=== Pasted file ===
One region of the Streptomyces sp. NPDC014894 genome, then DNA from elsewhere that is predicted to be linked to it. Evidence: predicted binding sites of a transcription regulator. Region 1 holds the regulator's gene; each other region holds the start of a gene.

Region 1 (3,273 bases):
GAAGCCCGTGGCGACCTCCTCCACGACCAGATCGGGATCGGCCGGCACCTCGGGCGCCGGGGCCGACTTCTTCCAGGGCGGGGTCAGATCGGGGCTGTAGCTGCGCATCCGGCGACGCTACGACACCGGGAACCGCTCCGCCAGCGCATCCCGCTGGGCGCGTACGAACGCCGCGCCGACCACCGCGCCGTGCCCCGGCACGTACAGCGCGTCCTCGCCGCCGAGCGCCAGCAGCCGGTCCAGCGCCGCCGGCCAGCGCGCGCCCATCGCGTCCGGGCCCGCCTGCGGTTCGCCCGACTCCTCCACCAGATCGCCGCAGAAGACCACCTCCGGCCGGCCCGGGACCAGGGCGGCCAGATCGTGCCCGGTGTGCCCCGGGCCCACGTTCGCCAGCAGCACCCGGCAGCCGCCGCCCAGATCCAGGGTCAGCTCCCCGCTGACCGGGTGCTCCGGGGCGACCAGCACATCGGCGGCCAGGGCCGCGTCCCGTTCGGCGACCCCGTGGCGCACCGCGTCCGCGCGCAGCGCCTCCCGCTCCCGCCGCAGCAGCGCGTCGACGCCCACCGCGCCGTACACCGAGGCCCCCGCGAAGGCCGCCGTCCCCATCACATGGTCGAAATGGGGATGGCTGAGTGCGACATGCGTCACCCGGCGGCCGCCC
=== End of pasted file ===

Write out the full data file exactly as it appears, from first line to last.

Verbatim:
One region of the Streptomyces sp. NPDC014894 genome, then DNA from elsewhere that is predicted to be linked to it. Evidence: predicted binding sites of a transcription regulator. Region 1 holds the regulator's gene; each other region holds the start of a gene.

Region 1 (3,273 bases):
GAAGCCCGTGGCGACCTCCTCCACGACCAGATCGGGATCGGCCGGCACCTCGGGCGCCGGGGCCGACTTCTTCCAGGGCGGGGTCAGATCGGGGCTGTAGCTGCGCATCCGGCGACGCTACGACACCGGGAACCGCTCCGCCAGCGCATCCCGCTGGGCGCGTACGAACGCCGCGCCGACCACCGCGCCGTGCCCCGGCACGTACAGCGCGTCCTCGCCGCCGAGCGCCAGCAGCCGGTCCAGCGCCGCCGGCCAGCGCGCGCCCATCGCGTCCGGGCCCGCCTGCGGTTCGCCCGACTCCTCCACCAGATCGCCGCAGAAGACCACCTCCGGCCGGCCCGGGACCAGGGCGGCCAGATCGTGCCCGGTGTGCCCCGGGCCCACGTTCGCCAGCAGCACCCGGCAGCCGCCGCCCAGATCCAGGGTCAGCTCCCCGCTGACCGGGTGCTCCGGGGCGACCAGCACATCGGCGGCCAGGGCCGCGTCCCGTTCGGCGACCCCGTGGCGCACCGCGTCCGCGCGCAGCGCCTCCCGCTCCCGCCGCAGCAGCGCGTCGACGCCCACCGCGCCGTACACCGAGGCCCCCGCGAAGGCCGCCGTCCCCATCACATGGTCGAAATGGGGATGGCTGAGTGCGACATGCGTCACCCGGCGGCCGCCC